Enjoying the debacle


Call me crazy, but I’ve really enjoyed this Election 2000 circus and hope it continues for another few more months.

But it’s all over now, right? Well, not necessarily. Lest we forget, it is indeed the votes of the electoral college that really count in the end. And the electoral college has no constitutional obligation to vote in any other way except however they please. And historically, in very close elections the electors have a tendency to take this power to heart (or the ballot as the case may be) and do odd things with their vote.

In 1960 for example, the eight unpledged electors from Mississippi and six Kennedy electors from Alabama voted for Harry Byrd and Strom Thurmond. One Nixon elector from Oklahoma cast his vote for Harry Byrd and Barry Goldwater.

For Bush, it would only take two electors to dissent, and he would no longer have a majority. If no one gets a majority, it’s off to a fabulous congressional circus to really kick this millennium off right.

Now in this day and age of blind and irrational party loyalty, it’s a long shot. But ask yourself, isn’t it at least possible that just maybe two electors slated for Bush might not vote for him. That just maybe, some of those electors, like from Arizona or New Hampshire, might feel that McCain got the Republican shaft. That maybe, God willing, a mere two electors actually have a conscience and recognize the depth of inequality in our voting system. And maybe there might be an odd Republican here or there that isÊashamed of the Supreme Court for having done everything in its power to avoid leveling that playing field.

Richard C. Brice
McLean, Va.


Legitimacy does not equal justice


If one thinks that a court win for Bush implies legitimacy for his case, remember O.J. Simpson won his court case also.

Legality is not synonymous with justice or truth. Victory is also not a vindication nor necessarily a rightful reward to the claimant.

What many of us take offence to, over and beyond a Bush victory, is the self-righteous touting that a totally dysfunctional, two-tiered, and highly racist legal system is suddenly pointed to as proof when it yielded the results the Bush partisans wanted.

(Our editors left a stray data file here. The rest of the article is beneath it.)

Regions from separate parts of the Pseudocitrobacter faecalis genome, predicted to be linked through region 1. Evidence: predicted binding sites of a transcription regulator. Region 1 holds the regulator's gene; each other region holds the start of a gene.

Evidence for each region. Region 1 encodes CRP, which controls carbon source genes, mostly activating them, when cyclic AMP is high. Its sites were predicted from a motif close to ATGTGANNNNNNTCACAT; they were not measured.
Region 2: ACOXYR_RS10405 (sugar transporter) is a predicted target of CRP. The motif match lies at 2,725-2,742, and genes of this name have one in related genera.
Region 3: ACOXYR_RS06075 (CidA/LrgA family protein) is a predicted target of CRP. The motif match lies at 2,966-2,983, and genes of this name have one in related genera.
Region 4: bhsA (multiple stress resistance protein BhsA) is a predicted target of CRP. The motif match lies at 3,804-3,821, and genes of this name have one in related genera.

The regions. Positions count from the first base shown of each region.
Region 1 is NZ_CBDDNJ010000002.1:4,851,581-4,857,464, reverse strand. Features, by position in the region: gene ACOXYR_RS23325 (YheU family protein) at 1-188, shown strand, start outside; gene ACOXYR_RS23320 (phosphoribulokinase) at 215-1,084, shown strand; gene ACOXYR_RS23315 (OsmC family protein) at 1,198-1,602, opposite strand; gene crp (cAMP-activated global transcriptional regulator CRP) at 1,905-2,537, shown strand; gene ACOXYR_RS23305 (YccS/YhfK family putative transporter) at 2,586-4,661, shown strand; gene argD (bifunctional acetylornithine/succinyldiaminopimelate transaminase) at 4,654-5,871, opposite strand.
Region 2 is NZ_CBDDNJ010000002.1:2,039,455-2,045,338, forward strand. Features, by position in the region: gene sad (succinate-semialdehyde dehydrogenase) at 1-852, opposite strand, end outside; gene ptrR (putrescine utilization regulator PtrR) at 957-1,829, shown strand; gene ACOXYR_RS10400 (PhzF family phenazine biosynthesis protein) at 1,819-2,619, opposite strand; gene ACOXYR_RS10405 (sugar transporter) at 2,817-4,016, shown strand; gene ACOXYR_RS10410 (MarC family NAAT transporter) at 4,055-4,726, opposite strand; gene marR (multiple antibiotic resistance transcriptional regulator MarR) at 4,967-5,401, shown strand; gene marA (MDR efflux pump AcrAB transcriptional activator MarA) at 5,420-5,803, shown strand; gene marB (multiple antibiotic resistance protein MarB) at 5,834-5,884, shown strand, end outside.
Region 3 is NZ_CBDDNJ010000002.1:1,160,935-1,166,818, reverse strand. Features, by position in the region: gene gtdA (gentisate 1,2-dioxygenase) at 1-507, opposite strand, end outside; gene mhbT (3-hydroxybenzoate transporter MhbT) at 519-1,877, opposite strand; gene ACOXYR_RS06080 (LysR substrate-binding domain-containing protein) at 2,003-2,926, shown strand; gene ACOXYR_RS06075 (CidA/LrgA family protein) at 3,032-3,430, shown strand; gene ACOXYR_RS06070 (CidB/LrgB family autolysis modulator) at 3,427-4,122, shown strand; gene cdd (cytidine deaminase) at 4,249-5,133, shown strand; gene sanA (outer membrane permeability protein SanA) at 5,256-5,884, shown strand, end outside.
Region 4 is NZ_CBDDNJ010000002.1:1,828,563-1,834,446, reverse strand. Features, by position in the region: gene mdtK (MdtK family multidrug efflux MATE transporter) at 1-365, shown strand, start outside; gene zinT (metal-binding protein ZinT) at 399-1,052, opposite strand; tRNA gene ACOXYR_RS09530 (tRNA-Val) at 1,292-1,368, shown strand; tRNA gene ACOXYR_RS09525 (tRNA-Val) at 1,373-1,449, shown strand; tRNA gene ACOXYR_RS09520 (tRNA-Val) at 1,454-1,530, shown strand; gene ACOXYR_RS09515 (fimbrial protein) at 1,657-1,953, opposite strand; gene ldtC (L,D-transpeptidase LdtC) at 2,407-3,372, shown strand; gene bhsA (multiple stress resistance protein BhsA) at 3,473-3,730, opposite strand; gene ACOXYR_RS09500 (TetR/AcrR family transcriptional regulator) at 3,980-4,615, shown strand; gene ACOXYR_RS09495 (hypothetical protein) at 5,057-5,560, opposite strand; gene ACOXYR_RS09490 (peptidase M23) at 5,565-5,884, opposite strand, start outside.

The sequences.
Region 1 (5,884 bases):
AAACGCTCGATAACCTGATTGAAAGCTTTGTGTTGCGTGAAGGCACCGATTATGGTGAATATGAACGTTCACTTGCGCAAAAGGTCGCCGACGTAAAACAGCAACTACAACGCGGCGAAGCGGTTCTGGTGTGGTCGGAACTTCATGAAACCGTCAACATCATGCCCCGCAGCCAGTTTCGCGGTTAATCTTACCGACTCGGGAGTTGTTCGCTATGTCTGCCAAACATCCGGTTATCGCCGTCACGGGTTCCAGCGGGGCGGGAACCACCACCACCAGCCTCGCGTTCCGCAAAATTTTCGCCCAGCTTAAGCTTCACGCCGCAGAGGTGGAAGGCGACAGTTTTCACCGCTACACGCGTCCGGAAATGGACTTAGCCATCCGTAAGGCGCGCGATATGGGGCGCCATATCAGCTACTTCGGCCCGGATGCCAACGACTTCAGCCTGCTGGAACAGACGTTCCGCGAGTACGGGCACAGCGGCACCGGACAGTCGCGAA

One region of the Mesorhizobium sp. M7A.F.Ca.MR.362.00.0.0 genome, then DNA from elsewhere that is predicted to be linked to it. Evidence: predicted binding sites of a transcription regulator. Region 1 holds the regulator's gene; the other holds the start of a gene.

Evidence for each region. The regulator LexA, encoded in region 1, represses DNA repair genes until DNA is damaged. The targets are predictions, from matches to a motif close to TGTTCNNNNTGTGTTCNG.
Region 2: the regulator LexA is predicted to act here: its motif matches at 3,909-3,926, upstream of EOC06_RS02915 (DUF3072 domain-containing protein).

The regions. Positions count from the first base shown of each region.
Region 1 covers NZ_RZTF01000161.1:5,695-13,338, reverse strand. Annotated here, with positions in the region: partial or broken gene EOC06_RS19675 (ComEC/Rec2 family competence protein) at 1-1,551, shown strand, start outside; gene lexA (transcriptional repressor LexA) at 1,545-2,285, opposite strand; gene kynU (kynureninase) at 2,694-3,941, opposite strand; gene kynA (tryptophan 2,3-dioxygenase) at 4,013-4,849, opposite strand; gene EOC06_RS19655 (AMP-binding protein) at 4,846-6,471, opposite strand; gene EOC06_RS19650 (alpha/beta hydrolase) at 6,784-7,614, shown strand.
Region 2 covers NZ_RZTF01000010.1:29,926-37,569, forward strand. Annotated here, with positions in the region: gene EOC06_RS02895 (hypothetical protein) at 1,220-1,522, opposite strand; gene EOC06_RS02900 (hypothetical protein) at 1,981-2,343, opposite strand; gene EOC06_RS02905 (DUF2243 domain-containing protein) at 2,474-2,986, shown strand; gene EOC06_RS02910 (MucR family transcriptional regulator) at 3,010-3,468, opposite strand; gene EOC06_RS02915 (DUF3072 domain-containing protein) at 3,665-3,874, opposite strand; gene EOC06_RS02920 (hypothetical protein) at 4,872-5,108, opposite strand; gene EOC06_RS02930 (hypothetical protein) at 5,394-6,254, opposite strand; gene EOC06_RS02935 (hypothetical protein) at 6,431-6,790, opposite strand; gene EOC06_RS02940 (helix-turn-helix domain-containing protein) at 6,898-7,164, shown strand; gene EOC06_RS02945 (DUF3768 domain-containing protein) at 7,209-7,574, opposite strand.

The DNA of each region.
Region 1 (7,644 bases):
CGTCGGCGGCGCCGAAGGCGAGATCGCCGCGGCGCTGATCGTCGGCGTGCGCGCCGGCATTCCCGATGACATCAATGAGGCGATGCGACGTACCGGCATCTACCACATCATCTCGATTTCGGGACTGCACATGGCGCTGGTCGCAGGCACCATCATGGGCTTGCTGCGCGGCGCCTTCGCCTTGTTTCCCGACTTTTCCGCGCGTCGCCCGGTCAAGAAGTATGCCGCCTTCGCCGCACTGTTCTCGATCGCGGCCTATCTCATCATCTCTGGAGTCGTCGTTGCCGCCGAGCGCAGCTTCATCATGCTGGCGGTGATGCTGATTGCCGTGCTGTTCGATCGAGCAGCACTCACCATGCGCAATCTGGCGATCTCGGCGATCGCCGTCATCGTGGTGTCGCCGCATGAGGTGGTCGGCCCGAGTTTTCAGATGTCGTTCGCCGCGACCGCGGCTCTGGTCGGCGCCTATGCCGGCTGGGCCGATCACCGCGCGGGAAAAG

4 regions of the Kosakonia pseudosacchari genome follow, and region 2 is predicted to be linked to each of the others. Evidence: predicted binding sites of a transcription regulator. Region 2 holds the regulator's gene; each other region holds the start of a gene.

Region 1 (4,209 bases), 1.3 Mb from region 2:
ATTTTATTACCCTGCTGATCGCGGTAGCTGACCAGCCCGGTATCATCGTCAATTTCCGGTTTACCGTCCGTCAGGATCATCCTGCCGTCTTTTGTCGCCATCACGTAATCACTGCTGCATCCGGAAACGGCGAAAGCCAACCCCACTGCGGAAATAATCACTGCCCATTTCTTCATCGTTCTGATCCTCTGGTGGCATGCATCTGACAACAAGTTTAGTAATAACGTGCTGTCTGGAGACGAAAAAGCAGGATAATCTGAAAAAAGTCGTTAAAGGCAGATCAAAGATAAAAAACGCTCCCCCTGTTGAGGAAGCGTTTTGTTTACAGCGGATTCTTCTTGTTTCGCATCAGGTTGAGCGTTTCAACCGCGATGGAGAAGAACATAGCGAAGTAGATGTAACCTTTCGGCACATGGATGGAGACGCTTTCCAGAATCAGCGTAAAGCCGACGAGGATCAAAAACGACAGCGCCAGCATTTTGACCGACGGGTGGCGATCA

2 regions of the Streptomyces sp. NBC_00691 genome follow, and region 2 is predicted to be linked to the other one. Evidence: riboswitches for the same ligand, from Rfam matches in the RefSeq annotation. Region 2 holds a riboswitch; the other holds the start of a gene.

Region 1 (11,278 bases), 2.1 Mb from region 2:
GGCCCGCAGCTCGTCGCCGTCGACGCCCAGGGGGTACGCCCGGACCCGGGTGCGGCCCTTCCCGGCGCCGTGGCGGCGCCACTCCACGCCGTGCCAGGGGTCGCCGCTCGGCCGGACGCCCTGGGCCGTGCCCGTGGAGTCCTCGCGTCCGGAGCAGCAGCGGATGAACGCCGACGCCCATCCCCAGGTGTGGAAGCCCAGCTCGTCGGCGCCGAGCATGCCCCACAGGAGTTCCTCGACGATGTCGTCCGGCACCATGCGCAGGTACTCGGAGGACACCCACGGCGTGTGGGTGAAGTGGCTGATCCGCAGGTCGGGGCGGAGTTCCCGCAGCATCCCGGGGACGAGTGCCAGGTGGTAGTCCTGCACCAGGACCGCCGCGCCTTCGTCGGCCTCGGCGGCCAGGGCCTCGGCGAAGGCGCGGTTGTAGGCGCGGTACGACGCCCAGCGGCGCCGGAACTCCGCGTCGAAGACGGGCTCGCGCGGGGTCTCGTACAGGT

Ryk Tompkins


Apathetic for a good reason


If anyone’s wondering why voters are apathetic these days, here it is in a nutshell: what’s the point of voting when your voice is ignored?

In the last two presidential elections I remember quite clearly Republican whining over the fact that Clinton did not have a clear mandate from the people (i.e. a landslide victory). It completely blows my mind, then, that their own candidate got fewer votes than the winner in the popular election, but they’re completely willing to wade in and twist the judicial system to take the presidency anyway. Where’s the rhetoric now? Is it good to perpetuate a corrupt system in the name of healing national wounds?

I don’t really care who is in the White House if the majority of the American people voted for that person. But I am deeply disgusted at the outcome of this election and have begun questioning the so-called democratic process. We elect people to represent us in the House and Senate by a majority of the popular vote, so why can this not hold true for the presidency as well?

The tragedy of this election is that America got screwed, not Al Gore. It’s not the 19,000 missing votes in Florida that are the problem; it’s the nearly 400,000 counted votes for Gore, putting him ahead of Bush being ignored.

Susan Shropshire

It’s time to pick up the fight


I’m 62, a grandmother seven times over, disabled, white, a Vermonter, an Independent, a 60’s civil rights non-violent activist, and I’m ready to take up the protest again.

The voter fraud, disenfranchising minorities, the poor, Jews, and senior citizens in Florida by a cabal of conservative Republicans, led by the candidate’s brother and his father’s old cronies spells coup.

This is more than an election result, this is an attack on the basic fabric of this country.

Marie Connors Heard

Post-democratic transition


I imagine that many people are confused about the specifics of the Bush transition and what it might mean for the citizenry of the US.

Based on Bush’s words and actions during the election cycle and subsequent court challenges, I suspect that we will be seeing a transition to a “post-democratic” society, where oil companies and other corporateÊscumbags can do as they please while the Bush administration and its Supreme Court further encroach upon the freedoms of individuals.

Mark Lunt
Bristol, Conn.